Floods are natural water level fluctuations in rivers caused by great precipitations. They are due to different weather conditions and are part of the nature of a river. If man and his uses of water come too close to the water bodies, floods may cause damage. Nature does not know any damage – it only knows dynamics.
One of the reasons for extensive flooding during floods is the distinctly reduced water retention in the Rhine watershed and along the Rhine for which we are largely responsible ourselves.
Within holistic flood prevention and protection, the countries bordering the Rhine have since 1995 jointly worked on reducing damage caused by floods by 25 per cent until the year 2020. To this effect, extreme flood stages are to be reduced by up to 70 cm downstream the impounded section of the Upper Rhine.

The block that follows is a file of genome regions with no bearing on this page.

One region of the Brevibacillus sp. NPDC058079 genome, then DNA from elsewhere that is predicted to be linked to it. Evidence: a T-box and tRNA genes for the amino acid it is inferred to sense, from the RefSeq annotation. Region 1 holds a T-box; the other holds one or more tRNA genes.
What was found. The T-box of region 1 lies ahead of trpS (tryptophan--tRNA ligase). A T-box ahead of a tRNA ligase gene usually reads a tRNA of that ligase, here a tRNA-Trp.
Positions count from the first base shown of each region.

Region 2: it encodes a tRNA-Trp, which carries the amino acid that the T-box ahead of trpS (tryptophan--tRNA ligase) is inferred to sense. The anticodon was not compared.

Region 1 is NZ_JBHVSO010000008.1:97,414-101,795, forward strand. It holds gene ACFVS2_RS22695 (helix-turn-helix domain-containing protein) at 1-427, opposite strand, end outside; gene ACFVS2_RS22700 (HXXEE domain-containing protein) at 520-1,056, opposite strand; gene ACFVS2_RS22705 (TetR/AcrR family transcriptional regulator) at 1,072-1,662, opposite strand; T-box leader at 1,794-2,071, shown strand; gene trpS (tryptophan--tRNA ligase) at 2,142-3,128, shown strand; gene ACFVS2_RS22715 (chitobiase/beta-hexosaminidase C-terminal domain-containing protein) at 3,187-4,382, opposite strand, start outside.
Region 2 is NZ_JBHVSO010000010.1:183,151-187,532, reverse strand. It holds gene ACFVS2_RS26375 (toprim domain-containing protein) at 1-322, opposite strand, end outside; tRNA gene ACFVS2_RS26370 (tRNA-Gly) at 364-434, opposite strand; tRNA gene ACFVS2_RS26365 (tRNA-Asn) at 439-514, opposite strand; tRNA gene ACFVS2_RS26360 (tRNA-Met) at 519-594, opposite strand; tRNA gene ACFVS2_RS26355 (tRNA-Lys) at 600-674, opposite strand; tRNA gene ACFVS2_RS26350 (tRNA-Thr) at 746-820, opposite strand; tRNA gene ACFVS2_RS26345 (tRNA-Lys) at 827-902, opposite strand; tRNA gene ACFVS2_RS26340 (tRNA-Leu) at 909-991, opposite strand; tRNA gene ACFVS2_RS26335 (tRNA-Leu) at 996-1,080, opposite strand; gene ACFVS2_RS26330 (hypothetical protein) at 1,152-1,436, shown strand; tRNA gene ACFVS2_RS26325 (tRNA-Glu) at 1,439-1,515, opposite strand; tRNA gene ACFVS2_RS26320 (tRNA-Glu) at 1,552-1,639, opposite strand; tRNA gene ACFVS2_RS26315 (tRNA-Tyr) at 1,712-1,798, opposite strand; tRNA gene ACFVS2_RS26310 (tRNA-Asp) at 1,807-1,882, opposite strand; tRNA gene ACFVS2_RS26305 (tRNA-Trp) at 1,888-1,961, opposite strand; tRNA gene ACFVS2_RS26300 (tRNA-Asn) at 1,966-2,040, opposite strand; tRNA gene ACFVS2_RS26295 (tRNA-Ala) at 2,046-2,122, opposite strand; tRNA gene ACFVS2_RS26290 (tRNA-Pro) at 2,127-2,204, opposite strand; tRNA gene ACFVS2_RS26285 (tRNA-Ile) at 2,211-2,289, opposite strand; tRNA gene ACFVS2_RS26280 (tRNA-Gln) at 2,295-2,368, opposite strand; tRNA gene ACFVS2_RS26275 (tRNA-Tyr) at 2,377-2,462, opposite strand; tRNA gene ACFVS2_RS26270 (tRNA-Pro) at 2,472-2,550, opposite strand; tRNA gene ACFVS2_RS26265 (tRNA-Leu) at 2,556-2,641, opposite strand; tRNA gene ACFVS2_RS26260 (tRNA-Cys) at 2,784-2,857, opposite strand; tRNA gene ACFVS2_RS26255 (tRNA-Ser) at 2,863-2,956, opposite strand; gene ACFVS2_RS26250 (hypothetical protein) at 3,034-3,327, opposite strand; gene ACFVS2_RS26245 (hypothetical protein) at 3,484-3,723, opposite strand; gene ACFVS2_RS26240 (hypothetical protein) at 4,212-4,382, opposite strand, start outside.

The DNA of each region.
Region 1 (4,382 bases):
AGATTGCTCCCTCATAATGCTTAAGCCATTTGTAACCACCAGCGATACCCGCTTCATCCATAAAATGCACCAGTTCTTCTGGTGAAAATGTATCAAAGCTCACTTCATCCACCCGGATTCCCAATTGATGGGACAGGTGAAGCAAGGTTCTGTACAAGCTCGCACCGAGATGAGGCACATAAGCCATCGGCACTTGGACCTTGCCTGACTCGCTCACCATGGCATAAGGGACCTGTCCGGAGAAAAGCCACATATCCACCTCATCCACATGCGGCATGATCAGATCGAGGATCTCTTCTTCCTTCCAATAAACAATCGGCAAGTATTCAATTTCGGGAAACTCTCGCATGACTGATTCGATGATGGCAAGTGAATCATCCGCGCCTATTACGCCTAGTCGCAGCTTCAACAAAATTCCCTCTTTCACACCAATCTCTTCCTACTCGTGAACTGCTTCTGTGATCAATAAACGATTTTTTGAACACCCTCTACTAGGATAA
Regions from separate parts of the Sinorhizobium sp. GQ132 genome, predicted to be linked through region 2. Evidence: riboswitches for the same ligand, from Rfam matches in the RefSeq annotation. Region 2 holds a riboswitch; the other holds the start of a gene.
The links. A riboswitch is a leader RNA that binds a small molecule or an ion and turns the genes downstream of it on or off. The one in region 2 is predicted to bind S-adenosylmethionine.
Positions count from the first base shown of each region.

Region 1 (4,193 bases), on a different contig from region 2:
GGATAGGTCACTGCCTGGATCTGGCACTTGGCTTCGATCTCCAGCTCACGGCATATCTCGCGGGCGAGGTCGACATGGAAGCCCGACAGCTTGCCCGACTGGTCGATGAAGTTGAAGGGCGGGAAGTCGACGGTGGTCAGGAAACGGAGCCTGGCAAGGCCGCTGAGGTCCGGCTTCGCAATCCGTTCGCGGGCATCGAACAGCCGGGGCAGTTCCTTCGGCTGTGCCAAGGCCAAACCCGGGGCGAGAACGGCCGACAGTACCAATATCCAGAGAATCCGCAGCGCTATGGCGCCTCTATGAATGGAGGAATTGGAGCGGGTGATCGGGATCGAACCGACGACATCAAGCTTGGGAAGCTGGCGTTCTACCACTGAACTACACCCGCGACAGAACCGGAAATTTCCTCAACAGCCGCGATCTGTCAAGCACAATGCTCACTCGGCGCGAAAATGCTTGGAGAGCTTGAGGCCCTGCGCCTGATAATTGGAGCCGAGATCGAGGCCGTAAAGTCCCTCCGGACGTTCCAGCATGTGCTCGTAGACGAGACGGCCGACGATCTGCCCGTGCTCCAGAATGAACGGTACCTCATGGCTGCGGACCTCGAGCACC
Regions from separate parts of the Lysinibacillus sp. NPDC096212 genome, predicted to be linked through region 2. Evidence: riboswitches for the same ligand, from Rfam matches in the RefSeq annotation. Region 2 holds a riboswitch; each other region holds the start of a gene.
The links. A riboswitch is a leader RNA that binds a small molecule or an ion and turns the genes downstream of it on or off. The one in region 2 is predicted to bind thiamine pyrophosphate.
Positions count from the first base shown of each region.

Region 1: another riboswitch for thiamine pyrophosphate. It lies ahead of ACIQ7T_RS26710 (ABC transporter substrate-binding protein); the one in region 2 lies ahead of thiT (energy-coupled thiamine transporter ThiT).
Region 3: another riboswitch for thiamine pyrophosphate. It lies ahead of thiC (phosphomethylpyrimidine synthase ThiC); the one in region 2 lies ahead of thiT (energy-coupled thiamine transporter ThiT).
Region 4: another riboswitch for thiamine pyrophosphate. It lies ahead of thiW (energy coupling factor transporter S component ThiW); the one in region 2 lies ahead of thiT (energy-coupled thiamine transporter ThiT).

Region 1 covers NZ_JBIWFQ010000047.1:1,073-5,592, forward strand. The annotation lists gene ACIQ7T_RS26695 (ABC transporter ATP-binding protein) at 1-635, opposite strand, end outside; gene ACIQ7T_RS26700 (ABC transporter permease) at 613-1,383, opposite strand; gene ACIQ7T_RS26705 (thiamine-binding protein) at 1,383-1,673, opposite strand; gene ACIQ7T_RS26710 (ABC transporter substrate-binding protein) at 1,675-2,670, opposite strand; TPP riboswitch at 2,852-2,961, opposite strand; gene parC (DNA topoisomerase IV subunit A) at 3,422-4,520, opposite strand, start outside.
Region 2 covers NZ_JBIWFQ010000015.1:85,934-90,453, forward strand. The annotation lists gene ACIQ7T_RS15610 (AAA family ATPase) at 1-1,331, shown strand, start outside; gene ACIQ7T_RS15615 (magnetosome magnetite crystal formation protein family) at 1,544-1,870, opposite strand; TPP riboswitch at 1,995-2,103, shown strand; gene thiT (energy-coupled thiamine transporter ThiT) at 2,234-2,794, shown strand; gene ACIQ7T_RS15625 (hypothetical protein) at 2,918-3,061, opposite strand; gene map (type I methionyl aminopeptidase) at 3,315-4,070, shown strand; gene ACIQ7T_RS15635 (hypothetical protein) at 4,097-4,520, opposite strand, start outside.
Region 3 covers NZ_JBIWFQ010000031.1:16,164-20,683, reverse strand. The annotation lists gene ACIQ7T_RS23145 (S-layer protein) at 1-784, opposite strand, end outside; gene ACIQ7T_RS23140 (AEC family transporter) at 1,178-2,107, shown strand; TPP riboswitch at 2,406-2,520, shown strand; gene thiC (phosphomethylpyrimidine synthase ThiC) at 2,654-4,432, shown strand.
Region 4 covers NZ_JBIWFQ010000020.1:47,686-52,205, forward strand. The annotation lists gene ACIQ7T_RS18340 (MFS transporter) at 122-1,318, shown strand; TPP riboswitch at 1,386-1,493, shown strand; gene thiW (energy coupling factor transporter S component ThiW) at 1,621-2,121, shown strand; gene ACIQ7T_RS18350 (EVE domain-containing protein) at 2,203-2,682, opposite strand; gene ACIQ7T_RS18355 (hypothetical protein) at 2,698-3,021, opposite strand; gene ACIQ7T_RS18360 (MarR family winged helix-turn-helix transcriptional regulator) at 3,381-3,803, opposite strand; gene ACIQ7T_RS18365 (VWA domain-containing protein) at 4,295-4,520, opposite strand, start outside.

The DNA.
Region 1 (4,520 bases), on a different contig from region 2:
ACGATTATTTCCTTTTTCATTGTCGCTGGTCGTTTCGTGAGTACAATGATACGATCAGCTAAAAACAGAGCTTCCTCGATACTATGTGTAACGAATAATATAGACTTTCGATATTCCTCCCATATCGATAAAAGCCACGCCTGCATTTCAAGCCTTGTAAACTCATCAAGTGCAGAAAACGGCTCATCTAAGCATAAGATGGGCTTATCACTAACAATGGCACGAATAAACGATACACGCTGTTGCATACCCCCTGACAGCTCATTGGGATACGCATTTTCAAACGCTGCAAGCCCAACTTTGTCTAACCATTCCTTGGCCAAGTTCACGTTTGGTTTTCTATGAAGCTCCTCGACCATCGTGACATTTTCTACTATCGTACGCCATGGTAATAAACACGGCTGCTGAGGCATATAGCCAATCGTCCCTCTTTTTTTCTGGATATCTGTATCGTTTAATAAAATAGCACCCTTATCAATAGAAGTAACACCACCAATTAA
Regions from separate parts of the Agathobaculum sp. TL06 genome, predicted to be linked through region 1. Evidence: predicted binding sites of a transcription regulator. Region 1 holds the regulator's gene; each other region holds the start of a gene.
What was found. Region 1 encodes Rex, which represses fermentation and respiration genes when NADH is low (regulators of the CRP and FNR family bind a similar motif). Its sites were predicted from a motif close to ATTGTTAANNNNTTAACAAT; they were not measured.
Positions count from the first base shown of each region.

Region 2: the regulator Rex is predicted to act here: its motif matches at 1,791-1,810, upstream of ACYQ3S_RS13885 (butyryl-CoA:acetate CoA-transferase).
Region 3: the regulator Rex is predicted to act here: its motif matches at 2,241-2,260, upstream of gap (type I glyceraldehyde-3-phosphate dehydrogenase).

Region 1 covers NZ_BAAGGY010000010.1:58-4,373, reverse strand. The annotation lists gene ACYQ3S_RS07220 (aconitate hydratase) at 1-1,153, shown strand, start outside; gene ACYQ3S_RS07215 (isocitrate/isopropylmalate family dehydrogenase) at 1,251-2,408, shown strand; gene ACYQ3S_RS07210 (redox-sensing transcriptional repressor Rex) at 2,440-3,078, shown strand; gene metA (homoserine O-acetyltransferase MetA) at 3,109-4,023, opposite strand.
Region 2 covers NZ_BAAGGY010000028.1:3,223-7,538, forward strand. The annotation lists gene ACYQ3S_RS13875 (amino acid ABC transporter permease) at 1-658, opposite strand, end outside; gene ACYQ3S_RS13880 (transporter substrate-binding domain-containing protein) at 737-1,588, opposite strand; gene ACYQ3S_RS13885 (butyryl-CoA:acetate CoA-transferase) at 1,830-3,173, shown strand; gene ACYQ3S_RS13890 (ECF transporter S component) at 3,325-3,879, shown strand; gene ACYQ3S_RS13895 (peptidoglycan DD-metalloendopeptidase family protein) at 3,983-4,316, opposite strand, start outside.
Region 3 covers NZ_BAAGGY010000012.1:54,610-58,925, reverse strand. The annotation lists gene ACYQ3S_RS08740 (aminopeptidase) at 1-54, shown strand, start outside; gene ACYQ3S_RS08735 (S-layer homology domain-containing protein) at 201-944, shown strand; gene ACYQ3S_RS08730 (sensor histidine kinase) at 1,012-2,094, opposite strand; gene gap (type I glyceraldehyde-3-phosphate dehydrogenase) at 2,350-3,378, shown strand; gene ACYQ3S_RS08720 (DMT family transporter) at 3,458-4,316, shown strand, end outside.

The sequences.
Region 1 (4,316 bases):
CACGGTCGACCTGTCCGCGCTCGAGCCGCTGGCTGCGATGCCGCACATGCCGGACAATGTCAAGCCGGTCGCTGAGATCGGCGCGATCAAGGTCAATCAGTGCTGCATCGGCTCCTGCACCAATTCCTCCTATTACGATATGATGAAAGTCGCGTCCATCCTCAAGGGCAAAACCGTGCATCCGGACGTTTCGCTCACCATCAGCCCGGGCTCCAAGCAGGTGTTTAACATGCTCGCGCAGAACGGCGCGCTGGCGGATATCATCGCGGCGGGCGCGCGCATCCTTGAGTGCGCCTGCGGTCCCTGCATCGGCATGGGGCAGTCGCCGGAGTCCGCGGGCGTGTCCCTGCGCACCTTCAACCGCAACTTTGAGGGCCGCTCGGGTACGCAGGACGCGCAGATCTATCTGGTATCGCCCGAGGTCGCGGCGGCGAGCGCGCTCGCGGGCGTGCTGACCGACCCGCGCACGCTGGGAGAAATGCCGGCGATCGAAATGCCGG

A separate set of maps, the The Rhine Atlas 2015 (Flood Maps for the International River Basin District 'Rhine') due to extreme floods aims at drawing the attention of people along the Rhine to their personal risk and to possible damage to property during extreme floods.
Other efforts within flood protection aim at distinctly prolonging periods of flood forecasting with a view to avoiding potential damage.
In their conference on October 18, 2007 the Rhine Ministers confirmed these targets and charged the ICPR to support the coordinated implementation of the Directive 2007/60/EC of the European Parliament and of the Council of 23 October 2007 on the assessment and management of flood risks (2007/60/EG) in the international river basin district (IRBD) Rhine parallel to the implementation of the WFD.
You can here find the results of the coordination and implementation works for this directive which have already begun.